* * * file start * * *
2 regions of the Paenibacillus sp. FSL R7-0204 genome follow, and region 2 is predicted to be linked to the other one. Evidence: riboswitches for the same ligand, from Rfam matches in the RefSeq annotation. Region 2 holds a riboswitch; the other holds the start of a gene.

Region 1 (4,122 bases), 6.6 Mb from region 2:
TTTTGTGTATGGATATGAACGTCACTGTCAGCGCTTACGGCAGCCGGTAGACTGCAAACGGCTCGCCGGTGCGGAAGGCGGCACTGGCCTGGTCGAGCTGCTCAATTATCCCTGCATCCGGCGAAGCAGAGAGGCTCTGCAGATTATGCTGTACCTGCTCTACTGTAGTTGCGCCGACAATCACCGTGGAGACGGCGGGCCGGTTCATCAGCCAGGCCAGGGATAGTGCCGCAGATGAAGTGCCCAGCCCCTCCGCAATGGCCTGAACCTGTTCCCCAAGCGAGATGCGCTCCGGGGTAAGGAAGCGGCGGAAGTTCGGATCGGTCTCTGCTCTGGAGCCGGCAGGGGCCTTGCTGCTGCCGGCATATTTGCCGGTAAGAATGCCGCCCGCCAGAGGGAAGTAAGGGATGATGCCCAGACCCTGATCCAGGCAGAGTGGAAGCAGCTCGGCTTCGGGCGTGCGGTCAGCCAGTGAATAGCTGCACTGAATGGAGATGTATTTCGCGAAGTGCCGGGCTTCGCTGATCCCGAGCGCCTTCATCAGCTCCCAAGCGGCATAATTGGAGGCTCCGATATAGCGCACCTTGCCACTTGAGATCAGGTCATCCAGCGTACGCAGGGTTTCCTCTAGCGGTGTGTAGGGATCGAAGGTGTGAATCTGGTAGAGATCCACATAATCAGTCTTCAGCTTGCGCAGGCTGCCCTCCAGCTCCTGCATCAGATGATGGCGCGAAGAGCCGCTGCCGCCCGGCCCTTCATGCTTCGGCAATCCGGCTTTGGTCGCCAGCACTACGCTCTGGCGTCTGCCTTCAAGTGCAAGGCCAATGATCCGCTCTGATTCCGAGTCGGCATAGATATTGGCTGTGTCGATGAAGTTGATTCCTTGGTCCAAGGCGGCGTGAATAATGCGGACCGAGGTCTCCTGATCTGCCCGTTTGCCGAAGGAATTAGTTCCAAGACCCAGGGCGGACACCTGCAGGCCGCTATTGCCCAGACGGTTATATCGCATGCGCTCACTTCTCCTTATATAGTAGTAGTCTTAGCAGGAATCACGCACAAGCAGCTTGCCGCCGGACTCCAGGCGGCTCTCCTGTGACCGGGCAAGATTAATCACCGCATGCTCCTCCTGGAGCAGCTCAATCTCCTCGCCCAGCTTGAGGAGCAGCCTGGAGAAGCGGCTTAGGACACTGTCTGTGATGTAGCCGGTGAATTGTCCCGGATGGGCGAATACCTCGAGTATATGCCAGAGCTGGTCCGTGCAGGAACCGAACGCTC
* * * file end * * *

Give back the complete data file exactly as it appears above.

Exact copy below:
2 regions of the Paenibacillus sp. FSL R7-0204 genome follow, and region 2 is predicted to be linked to the other one. Evidence: riboswitches for the same ligand, from Rfam matches in the RefSeq annotation. Region 2 holds a riboswitch; the other holds the start of a gene.

Region 1 (4,122 bases), 6.6 Mb from region 2:
TTTTGTGTATGGATATGAACGTCACTGTCAGCGCTTACGGCAGCCGGTAGACTGCAAACGGCTCGCCGGTGCGGAAGGCGGCACTGGCCTGGTCGAGCTGCTCAATTATCCCTGCATCCGGCGAAGCAGAGAGGCTCTGCAGATTATGCTGTACCTGCTCTACTGTAGTTGCGCCGACAATCACCGTGGAGACGGCGGGCCGGTTCATCAGCCAGGCCAGGGATAGTGCCGCAGATGAAGTGCCCAGCCCCTCCGCAATGGCCTGAACCTGTTCCCCAAGCGAGATGCGCTCCGGGGTAAGGAAGCGGCGGAAGTTCGGATCGGTCTCTGCTCTGGAGCCGGCAGGGGCCTTGCTGCTGCCGGCATATTTGCCGGTAAGAATGCCGCCCGCCAGAGGGAAGTAAGGGATGATGCCCAGACCCTGATCCAGGCAGAGTGGAAGCAGCTCGGCTTCGGGCGTGCGGTCAGCCAGTGAATAGCTGCACTGAATGGAGATGTATTTCGCGAAGTGCCGGGCTTCGCTGATCCCGAGCGCCTTCATCAGCTCCCAAGCGGCATAATTGGAGGCTCCGATATAGCGCACCTTGCCACTTGAGATCAGGTCATCCAGCGTACGCAGGGTTTCCTCTAGCGGTGTGTAGGGATCGAAGGTGTGAATCTGGTAGAGATCCACATAATCAGTCTTCAGCTTGCGCAGGCTGCCCTCCAGCTCCTGCATCAGATGATGGCGCGAAGAGCCGCTGCCGCCCGGCCCTTCATGCTTCGGCAATCCGGCTTTGGTCGCCAGCACTACGCTCTGGCGTCTGCCTTCAAGTGCAAGGCCAATGATCCGCTCTGATTCCGAGTCGGCATAGATATTGGCTGTGTCGATGAAGTTGATTCCTTGGTCCAAGGCGGCGTGAATAATGCGGACCGAGGTCTCCTGATCTGCCCGTTTGCCGAAGGAATTAGTTCCAAGACCCAGGGCGGACACCTGCAGGCCGCTATTGCCCAGACGGTTATATCGCATGCGCTCACTTCTCCTTATATAGTAGTAGTCTTAGCAGGAATCACGCACAAGCAGCTTGCCGCCGGACTCCAGGCGGCTCTCCTGTGACCGGGCAAGATTAATCACCGCATGCTCCTCCTGGAGCAGCTCAATCTCCTCGCCCAGCTTGAGGAGCAGCCTGGAGAAGCGGCTTAGGACACTGTCTGTGATGTAGCCGGTGAATTGTCCCGGATGGGCGAATACCTCGAGTATATGCCAGAGCTGGTCCGTGCAGGAACCGAACGCTC